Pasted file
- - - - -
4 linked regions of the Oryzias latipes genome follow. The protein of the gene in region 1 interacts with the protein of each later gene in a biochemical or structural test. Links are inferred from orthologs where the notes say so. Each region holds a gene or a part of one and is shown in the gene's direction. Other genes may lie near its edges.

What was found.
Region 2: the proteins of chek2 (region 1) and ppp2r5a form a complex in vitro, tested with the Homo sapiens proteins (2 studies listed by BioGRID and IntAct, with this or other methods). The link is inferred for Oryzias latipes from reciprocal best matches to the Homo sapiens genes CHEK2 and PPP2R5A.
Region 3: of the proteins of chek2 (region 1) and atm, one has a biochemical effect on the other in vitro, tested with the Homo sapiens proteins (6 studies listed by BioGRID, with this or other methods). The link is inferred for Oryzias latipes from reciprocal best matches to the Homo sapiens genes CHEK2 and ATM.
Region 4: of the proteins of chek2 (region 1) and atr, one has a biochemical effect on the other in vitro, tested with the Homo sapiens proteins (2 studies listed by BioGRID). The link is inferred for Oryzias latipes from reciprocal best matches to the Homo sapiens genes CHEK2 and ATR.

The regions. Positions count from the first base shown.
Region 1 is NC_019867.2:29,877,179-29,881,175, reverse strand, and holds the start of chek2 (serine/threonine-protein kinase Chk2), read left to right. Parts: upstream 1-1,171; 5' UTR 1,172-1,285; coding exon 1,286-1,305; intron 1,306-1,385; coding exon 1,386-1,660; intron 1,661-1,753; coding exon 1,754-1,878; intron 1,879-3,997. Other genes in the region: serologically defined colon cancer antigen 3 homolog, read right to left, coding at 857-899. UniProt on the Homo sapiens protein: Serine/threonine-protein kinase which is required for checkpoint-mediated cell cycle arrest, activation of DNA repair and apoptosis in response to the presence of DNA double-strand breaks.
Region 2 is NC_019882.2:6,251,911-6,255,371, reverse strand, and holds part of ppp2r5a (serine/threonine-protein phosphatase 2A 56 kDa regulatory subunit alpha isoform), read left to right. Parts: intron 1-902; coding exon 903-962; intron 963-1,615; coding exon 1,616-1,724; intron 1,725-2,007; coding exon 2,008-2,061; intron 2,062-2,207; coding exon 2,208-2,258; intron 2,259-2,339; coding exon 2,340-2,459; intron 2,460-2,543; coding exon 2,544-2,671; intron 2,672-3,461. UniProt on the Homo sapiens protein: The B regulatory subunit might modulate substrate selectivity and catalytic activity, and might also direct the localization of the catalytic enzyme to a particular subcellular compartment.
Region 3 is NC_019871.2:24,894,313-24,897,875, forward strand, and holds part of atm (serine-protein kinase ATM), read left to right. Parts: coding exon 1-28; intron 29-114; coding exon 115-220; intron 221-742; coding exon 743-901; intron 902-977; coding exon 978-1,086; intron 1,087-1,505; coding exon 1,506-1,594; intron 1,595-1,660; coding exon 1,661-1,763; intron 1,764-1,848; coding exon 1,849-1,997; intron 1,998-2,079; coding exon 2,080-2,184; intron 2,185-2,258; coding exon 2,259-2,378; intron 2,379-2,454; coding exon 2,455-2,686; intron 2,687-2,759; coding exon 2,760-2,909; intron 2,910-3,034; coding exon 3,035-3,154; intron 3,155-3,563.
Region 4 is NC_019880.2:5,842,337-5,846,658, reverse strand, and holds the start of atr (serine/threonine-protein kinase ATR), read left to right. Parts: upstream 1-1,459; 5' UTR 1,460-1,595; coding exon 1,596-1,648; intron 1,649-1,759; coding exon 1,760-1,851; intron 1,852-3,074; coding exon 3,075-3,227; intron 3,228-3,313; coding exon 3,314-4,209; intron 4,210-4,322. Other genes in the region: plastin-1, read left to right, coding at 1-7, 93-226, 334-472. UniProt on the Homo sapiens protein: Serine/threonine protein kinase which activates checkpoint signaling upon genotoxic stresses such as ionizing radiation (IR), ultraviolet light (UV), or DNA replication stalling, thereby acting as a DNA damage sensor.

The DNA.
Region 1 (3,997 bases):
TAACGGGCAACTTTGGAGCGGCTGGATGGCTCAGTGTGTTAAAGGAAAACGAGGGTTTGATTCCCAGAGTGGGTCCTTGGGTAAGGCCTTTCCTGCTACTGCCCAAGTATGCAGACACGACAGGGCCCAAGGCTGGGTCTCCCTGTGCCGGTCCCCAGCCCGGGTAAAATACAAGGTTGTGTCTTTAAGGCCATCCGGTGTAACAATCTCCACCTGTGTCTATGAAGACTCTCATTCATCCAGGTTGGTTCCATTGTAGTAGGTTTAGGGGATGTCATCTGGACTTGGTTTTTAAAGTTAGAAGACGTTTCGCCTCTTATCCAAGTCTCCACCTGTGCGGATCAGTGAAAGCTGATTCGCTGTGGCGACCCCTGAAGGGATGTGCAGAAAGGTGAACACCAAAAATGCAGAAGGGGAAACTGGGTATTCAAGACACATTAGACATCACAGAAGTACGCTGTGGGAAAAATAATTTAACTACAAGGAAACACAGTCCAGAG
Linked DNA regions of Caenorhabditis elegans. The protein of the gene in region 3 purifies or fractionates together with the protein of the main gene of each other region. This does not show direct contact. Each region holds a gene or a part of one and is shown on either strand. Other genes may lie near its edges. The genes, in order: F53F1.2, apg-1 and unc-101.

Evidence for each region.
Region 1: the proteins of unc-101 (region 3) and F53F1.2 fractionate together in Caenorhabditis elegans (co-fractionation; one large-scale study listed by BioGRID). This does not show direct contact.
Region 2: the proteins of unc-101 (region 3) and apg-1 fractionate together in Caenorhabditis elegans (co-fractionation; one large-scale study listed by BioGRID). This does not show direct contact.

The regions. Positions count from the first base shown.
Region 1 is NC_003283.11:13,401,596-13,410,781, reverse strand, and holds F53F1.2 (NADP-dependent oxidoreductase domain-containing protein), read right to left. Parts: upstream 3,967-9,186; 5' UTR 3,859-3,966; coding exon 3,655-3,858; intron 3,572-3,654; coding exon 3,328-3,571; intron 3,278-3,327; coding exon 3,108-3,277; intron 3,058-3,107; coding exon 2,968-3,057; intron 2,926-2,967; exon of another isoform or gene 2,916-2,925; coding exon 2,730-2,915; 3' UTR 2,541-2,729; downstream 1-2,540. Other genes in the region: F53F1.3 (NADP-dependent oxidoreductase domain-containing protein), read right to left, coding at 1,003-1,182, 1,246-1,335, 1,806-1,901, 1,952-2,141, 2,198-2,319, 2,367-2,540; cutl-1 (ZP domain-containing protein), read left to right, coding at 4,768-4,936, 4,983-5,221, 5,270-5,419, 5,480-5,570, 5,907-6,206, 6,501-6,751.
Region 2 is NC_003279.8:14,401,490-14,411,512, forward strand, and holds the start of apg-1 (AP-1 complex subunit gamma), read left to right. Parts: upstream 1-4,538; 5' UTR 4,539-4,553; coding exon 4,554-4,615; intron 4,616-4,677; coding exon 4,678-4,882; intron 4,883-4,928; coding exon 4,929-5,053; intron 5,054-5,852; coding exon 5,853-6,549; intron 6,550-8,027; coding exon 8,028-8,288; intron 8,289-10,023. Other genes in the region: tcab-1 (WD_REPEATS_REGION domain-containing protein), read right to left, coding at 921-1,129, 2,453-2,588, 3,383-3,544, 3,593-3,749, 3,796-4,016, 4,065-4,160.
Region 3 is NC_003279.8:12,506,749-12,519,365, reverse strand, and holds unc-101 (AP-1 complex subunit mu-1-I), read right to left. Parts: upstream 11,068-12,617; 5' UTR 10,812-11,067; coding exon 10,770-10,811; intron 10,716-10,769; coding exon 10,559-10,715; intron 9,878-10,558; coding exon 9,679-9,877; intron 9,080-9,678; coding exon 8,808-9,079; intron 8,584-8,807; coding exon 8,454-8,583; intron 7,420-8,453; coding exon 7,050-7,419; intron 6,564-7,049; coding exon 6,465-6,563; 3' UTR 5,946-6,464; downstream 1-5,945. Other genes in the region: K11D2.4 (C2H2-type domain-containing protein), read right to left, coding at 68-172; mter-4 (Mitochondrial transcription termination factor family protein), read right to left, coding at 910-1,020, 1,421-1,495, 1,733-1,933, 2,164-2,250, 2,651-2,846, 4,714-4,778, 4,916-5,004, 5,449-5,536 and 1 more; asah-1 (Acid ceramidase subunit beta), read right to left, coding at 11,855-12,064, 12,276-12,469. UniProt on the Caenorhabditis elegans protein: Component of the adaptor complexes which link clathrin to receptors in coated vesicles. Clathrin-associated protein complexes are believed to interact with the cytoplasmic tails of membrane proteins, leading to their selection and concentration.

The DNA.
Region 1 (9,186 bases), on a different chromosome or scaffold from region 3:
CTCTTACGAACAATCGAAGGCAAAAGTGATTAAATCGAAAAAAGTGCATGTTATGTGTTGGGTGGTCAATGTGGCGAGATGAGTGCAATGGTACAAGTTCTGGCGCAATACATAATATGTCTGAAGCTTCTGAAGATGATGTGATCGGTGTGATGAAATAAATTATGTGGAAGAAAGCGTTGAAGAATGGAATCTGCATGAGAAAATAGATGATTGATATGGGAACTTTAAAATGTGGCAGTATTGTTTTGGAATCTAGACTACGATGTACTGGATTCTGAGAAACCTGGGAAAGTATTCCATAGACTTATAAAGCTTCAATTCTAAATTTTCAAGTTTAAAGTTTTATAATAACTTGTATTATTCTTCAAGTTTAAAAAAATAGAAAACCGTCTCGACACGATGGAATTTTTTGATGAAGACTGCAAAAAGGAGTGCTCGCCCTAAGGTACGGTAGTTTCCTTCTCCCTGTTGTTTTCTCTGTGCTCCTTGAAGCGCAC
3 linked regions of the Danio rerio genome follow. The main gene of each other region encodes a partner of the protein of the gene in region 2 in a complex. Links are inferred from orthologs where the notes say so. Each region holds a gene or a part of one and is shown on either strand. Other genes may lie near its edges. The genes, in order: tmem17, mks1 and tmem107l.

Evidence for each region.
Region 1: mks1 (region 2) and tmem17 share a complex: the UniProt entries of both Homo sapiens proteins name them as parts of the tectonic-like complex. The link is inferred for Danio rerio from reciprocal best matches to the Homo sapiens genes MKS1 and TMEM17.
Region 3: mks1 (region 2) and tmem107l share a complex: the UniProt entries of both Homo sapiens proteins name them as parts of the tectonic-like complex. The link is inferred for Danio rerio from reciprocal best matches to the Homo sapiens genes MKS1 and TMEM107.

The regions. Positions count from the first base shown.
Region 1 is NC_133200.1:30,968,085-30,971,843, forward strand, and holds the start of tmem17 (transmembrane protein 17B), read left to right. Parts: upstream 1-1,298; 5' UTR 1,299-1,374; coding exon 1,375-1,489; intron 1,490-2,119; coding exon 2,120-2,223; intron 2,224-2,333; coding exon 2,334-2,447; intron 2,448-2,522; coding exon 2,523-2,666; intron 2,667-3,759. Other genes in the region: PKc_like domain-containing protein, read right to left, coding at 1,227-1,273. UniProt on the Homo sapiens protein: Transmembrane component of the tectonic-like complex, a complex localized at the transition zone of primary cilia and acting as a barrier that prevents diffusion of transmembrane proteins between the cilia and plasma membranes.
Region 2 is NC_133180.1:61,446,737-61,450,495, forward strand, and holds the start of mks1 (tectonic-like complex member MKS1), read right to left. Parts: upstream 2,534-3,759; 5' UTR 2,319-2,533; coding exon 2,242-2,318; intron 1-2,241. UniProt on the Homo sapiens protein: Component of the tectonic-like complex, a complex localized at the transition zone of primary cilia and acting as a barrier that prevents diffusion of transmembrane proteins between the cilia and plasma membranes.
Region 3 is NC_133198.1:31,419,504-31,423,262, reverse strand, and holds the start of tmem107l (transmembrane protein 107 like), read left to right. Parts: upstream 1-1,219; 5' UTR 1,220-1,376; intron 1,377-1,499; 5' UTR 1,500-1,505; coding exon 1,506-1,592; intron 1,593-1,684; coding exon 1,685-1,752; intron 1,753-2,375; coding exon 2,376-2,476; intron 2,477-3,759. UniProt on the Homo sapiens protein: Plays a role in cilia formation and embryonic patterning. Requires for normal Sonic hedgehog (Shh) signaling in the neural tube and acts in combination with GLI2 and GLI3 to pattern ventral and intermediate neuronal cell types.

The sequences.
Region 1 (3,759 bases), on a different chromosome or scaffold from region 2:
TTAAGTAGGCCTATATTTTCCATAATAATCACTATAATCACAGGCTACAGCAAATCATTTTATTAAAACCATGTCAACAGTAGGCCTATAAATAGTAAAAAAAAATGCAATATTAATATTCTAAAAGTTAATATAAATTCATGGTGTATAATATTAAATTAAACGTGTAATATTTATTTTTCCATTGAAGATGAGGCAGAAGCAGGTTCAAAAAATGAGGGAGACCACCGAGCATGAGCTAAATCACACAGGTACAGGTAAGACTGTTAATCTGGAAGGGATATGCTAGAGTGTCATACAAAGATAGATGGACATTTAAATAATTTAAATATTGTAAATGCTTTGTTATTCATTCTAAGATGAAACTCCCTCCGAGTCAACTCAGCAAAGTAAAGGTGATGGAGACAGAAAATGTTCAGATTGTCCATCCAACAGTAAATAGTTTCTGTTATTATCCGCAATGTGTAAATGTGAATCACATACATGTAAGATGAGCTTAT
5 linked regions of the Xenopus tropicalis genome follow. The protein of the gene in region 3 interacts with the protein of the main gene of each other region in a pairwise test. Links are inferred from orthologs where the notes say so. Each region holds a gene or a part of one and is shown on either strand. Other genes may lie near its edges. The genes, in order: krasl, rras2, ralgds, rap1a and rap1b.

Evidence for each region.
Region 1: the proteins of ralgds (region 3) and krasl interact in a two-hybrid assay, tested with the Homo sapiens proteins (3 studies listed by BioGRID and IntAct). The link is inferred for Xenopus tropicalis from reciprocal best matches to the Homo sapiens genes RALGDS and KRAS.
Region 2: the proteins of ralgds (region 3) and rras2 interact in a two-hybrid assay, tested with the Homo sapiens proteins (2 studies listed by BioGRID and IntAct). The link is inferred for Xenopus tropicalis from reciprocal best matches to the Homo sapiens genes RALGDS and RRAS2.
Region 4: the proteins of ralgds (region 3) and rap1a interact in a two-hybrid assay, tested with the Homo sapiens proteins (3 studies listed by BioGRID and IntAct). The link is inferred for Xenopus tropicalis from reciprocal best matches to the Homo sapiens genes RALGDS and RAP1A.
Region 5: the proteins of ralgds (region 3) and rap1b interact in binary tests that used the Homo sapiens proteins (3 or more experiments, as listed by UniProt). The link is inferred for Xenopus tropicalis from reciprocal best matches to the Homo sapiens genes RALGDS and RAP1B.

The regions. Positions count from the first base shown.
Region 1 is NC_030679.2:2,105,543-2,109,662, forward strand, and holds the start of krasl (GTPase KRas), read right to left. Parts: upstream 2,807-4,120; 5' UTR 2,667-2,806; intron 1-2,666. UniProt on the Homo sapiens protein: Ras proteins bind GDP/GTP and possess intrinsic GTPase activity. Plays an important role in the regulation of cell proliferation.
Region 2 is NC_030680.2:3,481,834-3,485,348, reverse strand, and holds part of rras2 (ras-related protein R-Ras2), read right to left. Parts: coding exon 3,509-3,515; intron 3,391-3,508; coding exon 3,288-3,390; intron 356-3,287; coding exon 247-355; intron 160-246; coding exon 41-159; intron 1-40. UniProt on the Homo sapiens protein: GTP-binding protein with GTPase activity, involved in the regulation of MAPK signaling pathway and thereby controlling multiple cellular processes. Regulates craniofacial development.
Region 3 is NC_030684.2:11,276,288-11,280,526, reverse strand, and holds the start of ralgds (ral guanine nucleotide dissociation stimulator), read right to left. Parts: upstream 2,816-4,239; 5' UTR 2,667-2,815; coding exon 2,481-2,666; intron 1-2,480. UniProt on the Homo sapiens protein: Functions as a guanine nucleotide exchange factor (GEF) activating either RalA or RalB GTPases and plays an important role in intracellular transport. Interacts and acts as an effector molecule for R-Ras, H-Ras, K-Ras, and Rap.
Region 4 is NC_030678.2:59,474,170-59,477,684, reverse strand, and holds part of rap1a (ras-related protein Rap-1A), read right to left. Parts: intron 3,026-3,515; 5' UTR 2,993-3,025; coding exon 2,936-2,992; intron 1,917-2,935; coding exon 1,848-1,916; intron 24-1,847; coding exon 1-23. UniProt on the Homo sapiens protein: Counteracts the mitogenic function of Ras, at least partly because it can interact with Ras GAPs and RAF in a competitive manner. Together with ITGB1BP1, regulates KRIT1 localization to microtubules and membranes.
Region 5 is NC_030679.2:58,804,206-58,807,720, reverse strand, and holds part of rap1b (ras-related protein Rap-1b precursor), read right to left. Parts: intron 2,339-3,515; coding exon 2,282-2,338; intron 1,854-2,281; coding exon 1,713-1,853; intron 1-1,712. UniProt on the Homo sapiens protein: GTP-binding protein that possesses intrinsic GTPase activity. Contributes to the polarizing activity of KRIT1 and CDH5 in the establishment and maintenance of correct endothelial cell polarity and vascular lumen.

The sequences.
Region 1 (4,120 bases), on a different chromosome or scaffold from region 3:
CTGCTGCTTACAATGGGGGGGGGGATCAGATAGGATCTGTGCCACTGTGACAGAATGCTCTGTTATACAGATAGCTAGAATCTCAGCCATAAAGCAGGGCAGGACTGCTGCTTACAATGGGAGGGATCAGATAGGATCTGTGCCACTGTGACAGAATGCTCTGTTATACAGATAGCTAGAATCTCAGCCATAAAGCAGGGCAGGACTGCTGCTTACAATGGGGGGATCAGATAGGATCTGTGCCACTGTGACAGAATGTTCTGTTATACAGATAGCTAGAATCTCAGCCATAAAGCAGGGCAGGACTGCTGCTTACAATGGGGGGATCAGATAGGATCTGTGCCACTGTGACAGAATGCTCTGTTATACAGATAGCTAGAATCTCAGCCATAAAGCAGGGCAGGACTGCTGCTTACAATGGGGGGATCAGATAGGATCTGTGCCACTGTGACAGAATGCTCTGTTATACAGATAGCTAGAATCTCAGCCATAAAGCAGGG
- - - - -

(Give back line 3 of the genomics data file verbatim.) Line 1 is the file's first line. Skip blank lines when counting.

Region 2: the proteins of chek2 (region 1) and ppp2r5a form a complex in vitro, tested with the Homo sapiens proteins (2 studies listed by BioGRID and IntAct, with this or other methods). The link is inferred for Oryzias latipes from reciprocal best matches to the Homo sapiens genes CHEK2 and PPP2R5A.